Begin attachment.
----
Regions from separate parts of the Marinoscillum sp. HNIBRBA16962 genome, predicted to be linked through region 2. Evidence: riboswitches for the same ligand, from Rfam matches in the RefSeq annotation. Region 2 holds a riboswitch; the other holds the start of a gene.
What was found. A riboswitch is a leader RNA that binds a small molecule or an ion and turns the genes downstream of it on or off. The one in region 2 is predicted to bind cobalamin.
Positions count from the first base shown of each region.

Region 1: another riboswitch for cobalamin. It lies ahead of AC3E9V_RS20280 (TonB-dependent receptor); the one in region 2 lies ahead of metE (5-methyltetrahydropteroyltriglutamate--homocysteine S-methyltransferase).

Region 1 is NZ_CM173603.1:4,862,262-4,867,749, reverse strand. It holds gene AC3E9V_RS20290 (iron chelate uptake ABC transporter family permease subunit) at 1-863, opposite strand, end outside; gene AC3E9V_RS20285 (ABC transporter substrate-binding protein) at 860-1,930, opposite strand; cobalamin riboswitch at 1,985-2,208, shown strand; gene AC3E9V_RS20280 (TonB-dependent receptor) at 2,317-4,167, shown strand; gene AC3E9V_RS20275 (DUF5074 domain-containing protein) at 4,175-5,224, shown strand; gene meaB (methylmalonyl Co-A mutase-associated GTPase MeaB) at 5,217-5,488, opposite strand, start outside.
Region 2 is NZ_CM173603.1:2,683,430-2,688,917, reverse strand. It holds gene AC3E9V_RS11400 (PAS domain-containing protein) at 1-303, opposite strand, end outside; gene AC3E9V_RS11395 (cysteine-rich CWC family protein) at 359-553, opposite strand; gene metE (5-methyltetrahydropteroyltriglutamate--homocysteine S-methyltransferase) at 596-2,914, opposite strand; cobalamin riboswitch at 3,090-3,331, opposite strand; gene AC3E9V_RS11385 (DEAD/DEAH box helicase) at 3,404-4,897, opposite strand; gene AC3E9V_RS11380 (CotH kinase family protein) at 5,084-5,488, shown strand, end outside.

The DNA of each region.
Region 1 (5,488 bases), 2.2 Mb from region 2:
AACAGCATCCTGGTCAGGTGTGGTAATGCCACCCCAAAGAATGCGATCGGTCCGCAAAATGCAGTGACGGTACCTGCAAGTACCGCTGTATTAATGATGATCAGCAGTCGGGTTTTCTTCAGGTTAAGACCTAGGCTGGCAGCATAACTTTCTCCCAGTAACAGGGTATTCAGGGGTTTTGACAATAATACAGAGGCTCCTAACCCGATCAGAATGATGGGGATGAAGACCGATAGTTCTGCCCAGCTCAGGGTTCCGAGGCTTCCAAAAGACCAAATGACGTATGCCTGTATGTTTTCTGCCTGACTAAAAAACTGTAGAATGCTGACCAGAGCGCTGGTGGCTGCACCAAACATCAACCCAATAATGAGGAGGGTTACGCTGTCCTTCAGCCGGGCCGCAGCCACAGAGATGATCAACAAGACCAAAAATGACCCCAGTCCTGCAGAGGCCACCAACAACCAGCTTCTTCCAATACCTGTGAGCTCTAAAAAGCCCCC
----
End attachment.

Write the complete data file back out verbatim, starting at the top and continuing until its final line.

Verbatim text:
Regions from separate parts of the Marinoscillum sp. HNIBRBA16962 genome, predicted to be linked through region 2. Evidence: riboswitches for the same ligand, from Rfam matches in the RefSeq annotation. Region 2 holds a riboswitch; the other holds the start of a gene.
What was found. A riboswitch is a leader RNA that binds a small molecule or an ion and turns the genes downstream of it on or off. The one in region 2 is predicted to bind cobalamin.
Positions count from the first base shown of each region.

Region 1: another riboswitch for cobalamin. It lies ahead of AC3E9V_RS20280 (TonB-dependent receptor); the one in region 2 lies ahead of metE (5-methyltetrahydropteroyltriglutamate--homocysteine S-methyltransferase).

Region 1 is NZ_CM173603.1:4,862,262-4,867,749, reverse strand. It holds gene AC3E9V_RS20290 (iron chelate uptake ABC transporter family permease subunit) at 1-863, opposite strand, end outside; gene AC3E9V_RS20285 (ABC transporter substrate-binding protein) at 860-1,930, opposite strand; cobalamin riboswitch at 1,985-2,208, shown strand; gene AC3E9V_RS20280 (TonB-dependent receptor) at 2,317-4,167, shown strand; gene AC3E9V_RS20275 (DUF5074 domain-containing protein) at 4,175-5,224, shown strand; gene meaB (methylmalonyl Co-A mutase-associated GTPase MeaB) at 5,217-5,488, opposite strand, start outside.
Region 2 is NZ_CM173603.1:2,683,430-2,688,917, reverse strand. It holds gene AC3E9V_RS11400 (PAS domain-containing protein) at 1-303, opposite strand, end outside; gene AC3E9V_RS11395 (cysteine-rich CWC family protein) at 359-553, opposite strand; gene metE (5-methyltetrahydropteroyltriglutamate--homocysteine S-methyltransferase) at 596-2,914, opposite strand; cobalamin riboswitch at 3,090-3,331, opposite strand; gene AC3E9V_RS11385 (DEAD/DEAH box helicase) at 3,404-4,897, opposite strand; gene AC3E9V_RS11380 (CotH kinase family protein) at 5,084-5,488, shown strand, end outside.

The DNA of each region.
Region 1 (5,488 bases), 2.2 Mb from region 2:
AACAGCATCCTGGTCAGGTGTGGTAATGCCACCCCAAAGAATGCGATCGGTCCGCAAAATGCAGTGACGGTACCTGCAAGTACCGCTGTATTAATGATGATCAGCAGTCGGGTTTTCTTCAGGTTAAGACCTAGGCTGGCAGCATAACTTTCTCCCAGTAACAGGGTATTCAGGGGTTTTGACAATAATACAGAGGCTCCTAACCCGATCAGAATGATGGGGATGAAGACCGATAGTTCTGCCCAGCTCAGGGTTCCGAGGCTTCCAAAAGACCAAATGACGTATGCCTGTATGTTTTCTGCCTGACTAAAAAACTGTAGAATGCTGACCAGAGCGCTGGTGGCTGCACCAAACATCAACCCAATAATGAGGAGGGTTACGCTGTCCTTCAGCCGGGCCGCAGCCACAGAGATGATCAACAAGACCAAAAATGACCCCAGTCCTGCAGAGGCCACCAACAACCAGCTTCTTCCAATACCTGTGAGCTCTAAAAAGCCCCC